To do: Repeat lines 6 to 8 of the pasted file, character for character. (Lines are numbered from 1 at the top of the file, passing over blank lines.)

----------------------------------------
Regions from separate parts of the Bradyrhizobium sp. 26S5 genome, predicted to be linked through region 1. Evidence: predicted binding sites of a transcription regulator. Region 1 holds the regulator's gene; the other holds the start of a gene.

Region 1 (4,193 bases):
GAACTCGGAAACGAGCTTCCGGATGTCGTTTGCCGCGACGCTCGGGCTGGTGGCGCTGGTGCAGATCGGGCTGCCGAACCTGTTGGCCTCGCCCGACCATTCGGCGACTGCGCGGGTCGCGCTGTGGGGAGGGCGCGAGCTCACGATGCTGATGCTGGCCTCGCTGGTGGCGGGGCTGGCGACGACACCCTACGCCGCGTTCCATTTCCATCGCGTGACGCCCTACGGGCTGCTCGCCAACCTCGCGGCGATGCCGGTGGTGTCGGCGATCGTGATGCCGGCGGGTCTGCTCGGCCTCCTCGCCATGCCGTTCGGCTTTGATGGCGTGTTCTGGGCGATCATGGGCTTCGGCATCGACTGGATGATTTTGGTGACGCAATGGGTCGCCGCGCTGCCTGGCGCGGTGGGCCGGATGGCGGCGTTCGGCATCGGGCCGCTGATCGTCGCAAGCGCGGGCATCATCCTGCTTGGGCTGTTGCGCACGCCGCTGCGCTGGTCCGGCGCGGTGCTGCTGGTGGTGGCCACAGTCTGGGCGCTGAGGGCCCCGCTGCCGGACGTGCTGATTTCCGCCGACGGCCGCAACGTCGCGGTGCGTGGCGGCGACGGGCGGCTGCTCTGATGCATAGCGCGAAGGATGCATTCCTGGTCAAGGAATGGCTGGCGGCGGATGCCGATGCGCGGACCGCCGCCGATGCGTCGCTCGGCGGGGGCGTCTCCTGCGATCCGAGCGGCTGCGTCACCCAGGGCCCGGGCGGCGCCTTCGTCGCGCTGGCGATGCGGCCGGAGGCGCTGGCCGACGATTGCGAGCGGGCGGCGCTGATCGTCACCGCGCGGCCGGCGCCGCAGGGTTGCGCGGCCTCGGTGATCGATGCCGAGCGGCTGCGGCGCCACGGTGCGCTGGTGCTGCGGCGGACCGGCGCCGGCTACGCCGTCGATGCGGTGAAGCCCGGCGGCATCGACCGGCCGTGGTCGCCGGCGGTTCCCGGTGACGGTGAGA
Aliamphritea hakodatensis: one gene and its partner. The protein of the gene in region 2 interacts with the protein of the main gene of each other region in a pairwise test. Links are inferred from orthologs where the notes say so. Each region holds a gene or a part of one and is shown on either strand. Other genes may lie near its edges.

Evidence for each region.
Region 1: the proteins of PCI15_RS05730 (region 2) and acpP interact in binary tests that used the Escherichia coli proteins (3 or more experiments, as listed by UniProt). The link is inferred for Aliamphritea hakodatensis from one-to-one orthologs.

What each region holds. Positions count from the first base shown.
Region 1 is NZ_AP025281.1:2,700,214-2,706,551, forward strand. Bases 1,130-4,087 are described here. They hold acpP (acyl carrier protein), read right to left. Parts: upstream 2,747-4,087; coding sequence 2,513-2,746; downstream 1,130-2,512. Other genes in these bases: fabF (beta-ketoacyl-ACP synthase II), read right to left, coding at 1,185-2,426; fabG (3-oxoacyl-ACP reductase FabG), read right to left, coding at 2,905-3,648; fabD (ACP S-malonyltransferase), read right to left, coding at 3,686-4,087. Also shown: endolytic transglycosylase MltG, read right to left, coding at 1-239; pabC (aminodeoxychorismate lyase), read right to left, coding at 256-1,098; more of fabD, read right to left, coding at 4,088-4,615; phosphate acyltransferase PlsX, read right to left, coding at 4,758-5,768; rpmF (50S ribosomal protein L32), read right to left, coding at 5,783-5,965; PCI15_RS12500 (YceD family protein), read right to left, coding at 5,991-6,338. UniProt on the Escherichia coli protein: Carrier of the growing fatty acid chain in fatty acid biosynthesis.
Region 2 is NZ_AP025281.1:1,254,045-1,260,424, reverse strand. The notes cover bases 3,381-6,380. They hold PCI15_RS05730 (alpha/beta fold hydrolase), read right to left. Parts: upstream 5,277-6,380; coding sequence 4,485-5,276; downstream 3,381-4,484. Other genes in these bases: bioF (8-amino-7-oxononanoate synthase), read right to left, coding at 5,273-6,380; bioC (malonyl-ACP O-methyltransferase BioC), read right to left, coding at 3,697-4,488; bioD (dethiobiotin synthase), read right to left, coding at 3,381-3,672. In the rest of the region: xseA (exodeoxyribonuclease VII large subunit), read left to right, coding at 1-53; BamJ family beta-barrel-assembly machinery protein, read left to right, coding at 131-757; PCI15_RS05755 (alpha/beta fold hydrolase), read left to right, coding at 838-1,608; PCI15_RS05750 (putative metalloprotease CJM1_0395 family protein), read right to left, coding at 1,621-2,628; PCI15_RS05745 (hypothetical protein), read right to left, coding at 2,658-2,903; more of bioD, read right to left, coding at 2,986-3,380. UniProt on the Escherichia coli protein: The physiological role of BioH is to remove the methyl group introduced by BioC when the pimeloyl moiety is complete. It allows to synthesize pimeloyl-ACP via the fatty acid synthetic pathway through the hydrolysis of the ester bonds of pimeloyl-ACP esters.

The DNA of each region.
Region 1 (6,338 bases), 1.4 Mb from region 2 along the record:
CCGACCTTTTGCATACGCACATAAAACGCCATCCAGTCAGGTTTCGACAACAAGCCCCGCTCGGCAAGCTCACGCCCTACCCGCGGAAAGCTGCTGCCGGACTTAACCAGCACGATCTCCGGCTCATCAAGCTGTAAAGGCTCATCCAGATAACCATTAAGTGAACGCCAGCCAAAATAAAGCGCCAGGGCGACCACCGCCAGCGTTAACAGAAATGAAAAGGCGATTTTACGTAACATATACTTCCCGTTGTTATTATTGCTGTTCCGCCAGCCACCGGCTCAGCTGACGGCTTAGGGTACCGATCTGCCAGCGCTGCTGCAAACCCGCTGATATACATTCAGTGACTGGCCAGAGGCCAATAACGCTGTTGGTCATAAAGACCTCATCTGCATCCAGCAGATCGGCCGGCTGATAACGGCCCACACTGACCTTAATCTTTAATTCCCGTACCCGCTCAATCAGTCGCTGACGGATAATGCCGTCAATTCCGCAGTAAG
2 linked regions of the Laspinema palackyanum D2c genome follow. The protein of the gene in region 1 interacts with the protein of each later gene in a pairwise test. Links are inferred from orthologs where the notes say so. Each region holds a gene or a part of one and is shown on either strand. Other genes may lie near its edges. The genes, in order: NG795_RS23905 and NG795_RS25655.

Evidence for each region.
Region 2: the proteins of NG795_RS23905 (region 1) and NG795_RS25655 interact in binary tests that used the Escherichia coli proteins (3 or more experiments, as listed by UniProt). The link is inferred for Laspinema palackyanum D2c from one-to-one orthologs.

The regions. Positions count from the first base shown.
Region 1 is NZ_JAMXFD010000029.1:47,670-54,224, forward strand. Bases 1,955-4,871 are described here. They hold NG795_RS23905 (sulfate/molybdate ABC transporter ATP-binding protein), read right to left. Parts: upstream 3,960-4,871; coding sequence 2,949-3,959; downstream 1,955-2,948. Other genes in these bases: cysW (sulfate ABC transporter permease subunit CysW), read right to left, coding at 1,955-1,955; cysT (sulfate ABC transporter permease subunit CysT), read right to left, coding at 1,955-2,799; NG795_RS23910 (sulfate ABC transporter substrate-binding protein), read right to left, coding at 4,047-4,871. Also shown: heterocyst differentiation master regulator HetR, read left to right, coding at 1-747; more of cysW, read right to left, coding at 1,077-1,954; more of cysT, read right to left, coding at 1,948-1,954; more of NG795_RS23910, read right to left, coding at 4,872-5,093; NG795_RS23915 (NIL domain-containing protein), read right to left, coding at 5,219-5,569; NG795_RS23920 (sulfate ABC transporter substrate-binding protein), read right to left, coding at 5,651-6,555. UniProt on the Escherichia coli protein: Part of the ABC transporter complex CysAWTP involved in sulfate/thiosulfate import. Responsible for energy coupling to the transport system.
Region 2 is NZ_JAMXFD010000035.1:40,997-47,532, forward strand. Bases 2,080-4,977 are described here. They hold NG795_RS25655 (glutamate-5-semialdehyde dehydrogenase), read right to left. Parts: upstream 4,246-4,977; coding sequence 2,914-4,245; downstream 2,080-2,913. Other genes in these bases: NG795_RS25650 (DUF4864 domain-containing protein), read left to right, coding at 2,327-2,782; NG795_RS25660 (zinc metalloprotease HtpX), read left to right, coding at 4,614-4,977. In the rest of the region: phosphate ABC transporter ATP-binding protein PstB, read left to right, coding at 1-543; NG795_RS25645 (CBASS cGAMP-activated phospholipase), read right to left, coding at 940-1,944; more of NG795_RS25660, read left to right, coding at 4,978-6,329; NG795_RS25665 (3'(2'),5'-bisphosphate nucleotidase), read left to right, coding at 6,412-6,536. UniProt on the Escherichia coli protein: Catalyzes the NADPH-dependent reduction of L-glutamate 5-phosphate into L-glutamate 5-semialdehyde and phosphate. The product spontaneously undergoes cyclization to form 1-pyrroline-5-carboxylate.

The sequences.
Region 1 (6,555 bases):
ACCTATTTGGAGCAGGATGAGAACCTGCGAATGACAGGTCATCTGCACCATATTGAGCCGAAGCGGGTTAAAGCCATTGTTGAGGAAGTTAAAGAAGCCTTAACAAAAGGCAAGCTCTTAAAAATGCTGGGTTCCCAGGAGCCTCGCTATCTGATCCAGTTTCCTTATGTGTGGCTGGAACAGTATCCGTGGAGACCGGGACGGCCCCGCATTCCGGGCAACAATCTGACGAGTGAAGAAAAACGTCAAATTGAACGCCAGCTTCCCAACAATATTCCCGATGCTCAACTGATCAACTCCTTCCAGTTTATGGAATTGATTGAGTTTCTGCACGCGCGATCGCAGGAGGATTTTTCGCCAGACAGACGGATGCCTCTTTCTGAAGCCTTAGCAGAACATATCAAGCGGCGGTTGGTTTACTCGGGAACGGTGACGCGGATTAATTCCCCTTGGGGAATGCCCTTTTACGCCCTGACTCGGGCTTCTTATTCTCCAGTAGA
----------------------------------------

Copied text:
Region 1: the proteins of PCI15_RS05730 (region 2) and acpP interact in binary tests that used the Escherichia coli proteins (3 or more experiments, as listed by UniProt). The link is inferred for Aliamphritea hakodatensis from one-to-one orthologs.

What each region holds. Positions count from the first base shown.
Region 1 is NZ_AP025281.1:2,700,214-2,706,551, forward strand. Bases 1,130-4,087 are described here. They hold acpP (acyl carrier protein), read right to left. Parts: upstream 2,747-4,087; coding sequence 2,513-2,746; downstream 1,130-2,512. Other genes in these bases: fabF (beta-ketoacyl-ACP synthase II), read right to left, coding at 1,185-2,426; fabG (3-oxoacyl-ACP reductase FabG), read right to left, coding at 2,905-3,648; fabD (ACP S-malonyltransferase), read right to left, coding at 3,686-4,087. Also shown: endolytic transglycosylase MltG, read right to left, coding at 1-239; pabC (aminodeoxychorismate lyase), read right to left, coding at 256-1,098; more of fabD, read right to left, coding at 4,088-4,615; phosphate acyltransferase PlsX, read right to left, coding at 4,758-5,768; rpmF (50S ribosomal protein L32), read right to left, coding at 5,783-5,965; PCI15_RS12500 (YceD family protein), read right to left, coding at 5,991-6,338. UniProt on the Escherichia coli protein: Carrier of the growing fatty acid chain in fatty acid biosynthesis.